Corn and soybeans replace Christmas trees at historic farm

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For the first time in more than 5 decades, Stones Apple Barn in rural East Moline, Illinois won't be selling Christmas trees.

Owner Vince Bull says the time and money it took to bring a live tree to market was simply too much, and the trend towards buying an artificial tree was more than his business could bear.

"It's always up and down with artificial trees, but they've gotten them to a point of perfection, and they can use them over and over again and they look beautiful, look like a real tree, and that's a big part of the problem," says Bull.

So this spring, Vince cut down more than 100 acres of Christmas trees, and plowed up the field, and planted corn and beans.

"It kept going down, down, down to the point when it was more profitable to take them all out and put them into corn and soybeans," says Bull.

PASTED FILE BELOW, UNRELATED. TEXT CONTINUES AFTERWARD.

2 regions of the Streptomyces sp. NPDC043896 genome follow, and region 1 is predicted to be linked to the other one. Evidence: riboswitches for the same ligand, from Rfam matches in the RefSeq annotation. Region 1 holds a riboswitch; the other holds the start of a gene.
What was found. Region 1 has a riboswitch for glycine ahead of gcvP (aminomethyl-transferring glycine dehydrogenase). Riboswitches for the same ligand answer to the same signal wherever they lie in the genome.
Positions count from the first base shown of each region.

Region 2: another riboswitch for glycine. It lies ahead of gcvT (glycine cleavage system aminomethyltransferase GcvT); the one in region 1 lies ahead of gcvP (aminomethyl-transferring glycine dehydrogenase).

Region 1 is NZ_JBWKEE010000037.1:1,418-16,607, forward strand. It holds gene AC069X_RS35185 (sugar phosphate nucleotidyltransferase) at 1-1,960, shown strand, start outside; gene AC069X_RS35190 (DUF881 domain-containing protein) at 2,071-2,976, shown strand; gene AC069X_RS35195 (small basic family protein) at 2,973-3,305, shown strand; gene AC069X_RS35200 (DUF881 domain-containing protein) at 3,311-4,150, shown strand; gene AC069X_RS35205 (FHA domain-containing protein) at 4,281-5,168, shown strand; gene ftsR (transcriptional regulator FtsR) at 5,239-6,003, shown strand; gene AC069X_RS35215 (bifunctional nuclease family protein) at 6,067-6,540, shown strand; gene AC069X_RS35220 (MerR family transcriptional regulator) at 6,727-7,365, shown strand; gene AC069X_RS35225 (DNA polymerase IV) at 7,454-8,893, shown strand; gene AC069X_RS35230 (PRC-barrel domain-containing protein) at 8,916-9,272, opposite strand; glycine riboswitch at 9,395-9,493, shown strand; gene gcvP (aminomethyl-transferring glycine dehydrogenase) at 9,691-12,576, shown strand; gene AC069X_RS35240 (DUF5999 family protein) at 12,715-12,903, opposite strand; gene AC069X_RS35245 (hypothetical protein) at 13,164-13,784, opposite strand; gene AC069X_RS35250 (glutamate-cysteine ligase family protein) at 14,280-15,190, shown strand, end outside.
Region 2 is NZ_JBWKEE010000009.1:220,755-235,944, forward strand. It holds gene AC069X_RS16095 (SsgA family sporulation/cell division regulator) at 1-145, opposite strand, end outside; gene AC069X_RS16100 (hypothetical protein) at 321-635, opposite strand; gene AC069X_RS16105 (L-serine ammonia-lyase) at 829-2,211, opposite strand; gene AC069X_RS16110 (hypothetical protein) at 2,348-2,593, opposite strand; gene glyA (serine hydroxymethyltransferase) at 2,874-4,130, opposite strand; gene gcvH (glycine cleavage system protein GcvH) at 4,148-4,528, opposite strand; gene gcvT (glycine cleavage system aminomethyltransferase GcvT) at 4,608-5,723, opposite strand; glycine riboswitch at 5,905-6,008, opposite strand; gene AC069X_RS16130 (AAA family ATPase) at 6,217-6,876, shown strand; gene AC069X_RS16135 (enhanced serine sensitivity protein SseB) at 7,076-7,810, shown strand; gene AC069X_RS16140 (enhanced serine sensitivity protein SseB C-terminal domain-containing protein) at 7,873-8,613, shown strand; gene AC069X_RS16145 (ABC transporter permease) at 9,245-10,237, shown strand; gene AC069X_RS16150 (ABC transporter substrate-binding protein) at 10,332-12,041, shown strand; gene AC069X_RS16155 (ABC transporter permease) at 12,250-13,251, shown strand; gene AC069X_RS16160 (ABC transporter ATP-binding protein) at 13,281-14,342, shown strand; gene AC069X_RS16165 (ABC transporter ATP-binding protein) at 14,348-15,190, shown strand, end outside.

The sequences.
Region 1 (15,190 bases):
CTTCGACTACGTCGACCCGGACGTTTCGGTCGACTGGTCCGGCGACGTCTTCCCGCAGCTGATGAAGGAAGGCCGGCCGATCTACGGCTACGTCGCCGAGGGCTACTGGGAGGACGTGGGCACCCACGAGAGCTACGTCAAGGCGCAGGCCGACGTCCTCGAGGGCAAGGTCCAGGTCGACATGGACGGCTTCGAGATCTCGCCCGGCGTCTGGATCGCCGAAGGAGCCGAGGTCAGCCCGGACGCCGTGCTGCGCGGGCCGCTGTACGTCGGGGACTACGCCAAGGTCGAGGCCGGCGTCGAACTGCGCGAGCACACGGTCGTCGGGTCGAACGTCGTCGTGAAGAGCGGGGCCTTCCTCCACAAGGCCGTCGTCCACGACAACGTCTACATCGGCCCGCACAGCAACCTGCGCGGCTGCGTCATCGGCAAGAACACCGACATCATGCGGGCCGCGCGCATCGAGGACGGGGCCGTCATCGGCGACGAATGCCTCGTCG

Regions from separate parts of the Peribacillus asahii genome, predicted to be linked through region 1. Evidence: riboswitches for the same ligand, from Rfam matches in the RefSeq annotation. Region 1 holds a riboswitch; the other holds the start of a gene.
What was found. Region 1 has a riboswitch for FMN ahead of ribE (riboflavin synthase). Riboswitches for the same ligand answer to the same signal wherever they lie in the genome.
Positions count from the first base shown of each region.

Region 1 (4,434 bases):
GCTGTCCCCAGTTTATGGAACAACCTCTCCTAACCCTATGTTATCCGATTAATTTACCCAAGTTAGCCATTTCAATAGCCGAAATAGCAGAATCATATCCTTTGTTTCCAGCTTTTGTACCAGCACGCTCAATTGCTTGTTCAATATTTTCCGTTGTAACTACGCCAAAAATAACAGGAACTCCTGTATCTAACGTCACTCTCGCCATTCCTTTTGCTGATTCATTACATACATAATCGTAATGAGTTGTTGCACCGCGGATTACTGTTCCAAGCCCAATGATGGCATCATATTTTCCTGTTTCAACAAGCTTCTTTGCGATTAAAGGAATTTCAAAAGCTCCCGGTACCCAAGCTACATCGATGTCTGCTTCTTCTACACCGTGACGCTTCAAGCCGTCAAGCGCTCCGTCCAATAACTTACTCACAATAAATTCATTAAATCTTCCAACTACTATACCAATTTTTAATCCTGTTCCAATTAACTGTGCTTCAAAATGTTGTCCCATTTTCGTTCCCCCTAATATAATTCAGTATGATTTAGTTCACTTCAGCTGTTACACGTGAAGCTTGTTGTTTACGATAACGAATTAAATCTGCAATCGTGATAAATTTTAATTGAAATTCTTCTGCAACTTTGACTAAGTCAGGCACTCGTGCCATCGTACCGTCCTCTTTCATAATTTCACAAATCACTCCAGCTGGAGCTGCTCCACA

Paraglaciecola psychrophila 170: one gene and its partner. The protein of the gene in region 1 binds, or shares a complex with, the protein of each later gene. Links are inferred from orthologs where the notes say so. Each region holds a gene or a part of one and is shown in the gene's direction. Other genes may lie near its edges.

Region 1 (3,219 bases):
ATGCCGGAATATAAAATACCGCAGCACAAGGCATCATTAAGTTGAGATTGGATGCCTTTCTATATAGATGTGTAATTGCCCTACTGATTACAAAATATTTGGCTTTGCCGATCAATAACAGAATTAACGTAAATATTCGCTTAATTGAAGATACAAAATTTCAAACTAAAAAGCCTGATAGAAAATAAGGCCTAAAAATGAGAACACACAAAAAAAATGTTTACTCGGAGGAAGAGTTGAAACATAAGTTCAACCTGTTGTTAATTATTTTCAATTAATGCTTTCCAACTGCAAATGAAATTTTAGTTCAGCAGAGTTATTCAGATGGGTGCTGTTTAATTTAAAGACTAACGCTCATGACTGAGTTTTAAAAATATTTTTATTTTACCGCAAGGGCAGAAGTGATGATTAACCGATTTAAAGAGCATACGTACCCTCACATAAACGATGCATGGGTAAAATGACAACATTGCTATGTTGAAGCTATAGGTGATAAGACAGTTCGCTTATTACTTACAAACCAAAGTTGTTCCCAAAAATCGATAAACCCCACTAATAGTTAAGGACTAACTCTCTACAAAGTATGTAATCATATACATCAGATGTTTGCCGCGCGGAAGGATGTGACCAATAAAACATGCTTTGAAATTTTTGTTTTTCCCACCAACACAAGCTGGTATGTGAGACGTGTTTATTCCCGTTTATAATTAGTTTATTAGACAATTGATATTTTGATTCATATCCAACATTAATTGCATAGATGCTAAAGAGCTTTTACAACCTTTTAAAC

This fall, with corn prices at $7 a bushel, and beans over $12, Bull says his profits were significantly higher. With trees out of the picture, plans are to focus more on the fruit and orchard side of things. Adding more trees, and events like their first ever apple-fest held earlier this fall.

"One day of that made more money right now than the profit of the Christmas trees," says Bull.

It's not easy looking out and seeing an empty bean field where thousands of Christmas trees grew for decades says Bull.

It will be especially bittersweet when lifelong customers show up after Thanksgiving looking for their family tree.

"It's going to be extremely tough to tell them we're out of Christmas trees this year,” says Bull.

While it's the end of the road for the tree farm, apples at Stones Apple Barn were some of their best crop ever, and they say the fruit will be back next fall.